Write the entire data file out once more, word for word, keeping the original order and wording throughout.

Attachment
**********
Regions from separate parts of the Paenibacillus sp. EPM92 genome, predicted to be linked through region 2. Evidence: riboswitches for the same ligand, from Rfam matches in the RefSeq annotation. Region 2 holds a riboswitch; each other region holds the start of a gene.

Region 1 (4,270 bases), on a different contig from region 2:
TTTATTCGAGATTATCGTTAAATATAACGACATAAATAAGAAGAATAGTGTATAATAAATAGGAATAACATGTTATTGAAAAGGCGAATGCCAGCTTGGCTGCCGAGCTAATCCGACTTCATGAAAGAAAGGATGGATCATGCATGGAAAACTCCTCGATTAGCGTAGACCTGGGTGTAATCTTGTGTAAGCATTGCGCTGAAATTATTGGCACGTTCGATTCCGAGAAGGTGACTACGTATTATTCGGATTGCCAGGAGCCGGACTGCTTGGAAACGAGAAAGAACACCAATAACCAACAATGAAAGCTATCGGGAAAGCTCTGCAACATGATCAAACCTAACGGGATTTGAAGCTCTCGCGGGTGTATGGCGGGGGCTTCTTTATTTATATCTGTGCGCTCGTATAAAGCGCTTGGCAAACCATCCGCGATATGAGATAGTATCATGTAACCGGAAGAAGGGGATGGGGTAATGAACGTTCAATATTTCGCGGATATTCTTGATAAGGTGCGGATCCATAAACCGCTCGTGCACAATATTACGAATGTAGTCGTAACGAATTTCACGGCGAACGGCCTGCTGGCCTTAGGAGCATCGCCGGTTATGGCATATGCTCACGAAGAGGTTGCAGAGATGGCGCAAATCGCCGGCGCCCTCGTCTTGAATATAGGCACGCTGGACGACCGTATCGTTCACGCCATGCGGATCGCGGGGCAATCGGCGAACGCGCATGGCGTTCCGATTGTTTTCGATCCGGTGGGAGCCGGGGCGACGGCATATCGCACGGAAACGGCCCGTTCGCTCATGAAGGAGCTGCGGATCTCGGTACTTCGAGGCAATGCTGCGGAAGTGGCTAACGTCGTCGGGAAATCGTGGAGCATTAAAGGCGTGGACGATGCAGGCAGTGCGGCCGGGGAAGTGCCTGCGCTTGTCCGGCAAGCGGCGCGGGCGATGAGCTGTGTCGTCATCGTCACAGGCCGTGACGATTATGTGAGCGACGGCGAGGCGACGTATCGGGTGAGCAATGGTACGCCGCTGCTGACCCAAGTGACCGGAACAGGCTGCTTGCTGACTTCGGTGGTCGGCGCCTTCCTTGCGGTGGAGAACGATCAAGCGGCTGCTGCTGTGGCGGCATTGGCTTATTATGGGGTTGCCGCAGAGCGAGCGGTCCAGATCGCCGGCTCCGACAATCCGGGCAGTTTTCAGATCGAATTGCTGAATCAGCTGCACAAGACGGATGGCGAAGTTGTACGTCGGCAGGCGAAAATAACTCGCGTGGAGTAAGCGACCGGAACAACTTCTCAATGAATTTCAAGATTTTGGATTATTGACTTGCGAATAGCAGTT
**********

Regions from separate parts of the Paenibacillus sp. EPM92 genome, predicted to be linked through region 2. Evidence: riboswitches for the same ligand, from Rfam matches in the RefSeq annotation. Region 2 holds a riboswitch; each other region holds the start of a gene.

Region 1 (4,270 bases), on a different contig from region 2:
TTTATTCGAGATTATCGTTAAATATAACGACATAAATAAGAAGAATAGTGTATAATAAATAGGAATAACATGTTATTGAAAAGGCGAATGCCAGCTTGGCTGCCGAGCTAATCCGACTTCATGAAAGAAAGGATGGATCATGCATGGAAAACTCCTCGATTAGCGTAGACCTGGGTGTAATCTTGTGTAAGCATTGCGCTGAAATTATTGGCACGTTCGATTCCGAGAAGGTGACTACGTATTATTCGGATTGCCAGGAGCCGGACTGCTTGGAAACGAGAAAGAACACCAATAACCAACAATGAAAGCTATCGGGAAAGCTCTGCAACATGATCAAACCTAACGGGATTTGAAGCTCTCGCGGGTGTATGGCGGGGGCTTCTTTATTTATATCTGTGCGCTCGTATAAAGCGCTTGGCAAACCATCCGCGATATGAGATAGTATCATGTAACCGGAAGAAGGGGATGGGGTAATGAACGTTCAATATTTCGCGGATATTCTTGATAAGGTGCGGATCCATAAACCGCTCGTGCACAATATTACGAATGTAGTCGTAACGAATTTCACGGCGAACGGCCTGCTGGCCTTAGGAGCATCGCCGGTTATGGCATATGCTCACGAAGAGGTTGCAGAGATGGCGCAAATCGCCGGCGCCCTCGTCTTGAATATAGGCACGCTGGACGACCGTATCGTTCACGCCATGCGGATCGCGGGGCAATCGGCGAACGCGCATGGCGTTCCGATTGTTTTCGATCCGGTGGGAGCCGGGGCGACGGCATATCGCACGGAAACGGCCCGTTCGCTCATGAAGGAGCTGCGGATCTCGGTACTTCGAGGCAATGCTGCGGAAGTGGCTAACGTCGTCGGGAAATCGTGGAGCATTAAAGGCGTGGACGATGCAGGCAGTGCGGCCGGGGAAGTGCCTGCGCTTGTCCGGCAAGCGGCGCGGGCGATGAGCTGTGTCGTCATCGTCACAGGCCGTGACGATTATGTGAGCGACGGCGAGGCGACGTATCGGGTGAGCAATGGTACGCCGCTGCTGACCCAAGTGACCGGAACAGGCTGCTTGCTGACTTCGGTGGTCGGCGCCTTCCTTGCGGTGGAGAACGATCAAGCGGCTGCTGCTGTGGCGGCATTGGCTTATTATGGGGTTGCCGCAGAGCGAGCGGTCCAGATCGCCGGCTCCGACAATCCGGGCAGTTTTCAGATCGAATTGCTGAATCAGCTGCACAAGACGGATGGCGAAGTTGTACGTCGGCAGGCGAAAATAACTCGCGTGGAGTAAGCGACCGGAACAACTTCTCAATGAATTTCAAGATTTTGGATTATTGACTTGCGAATAGCAGTT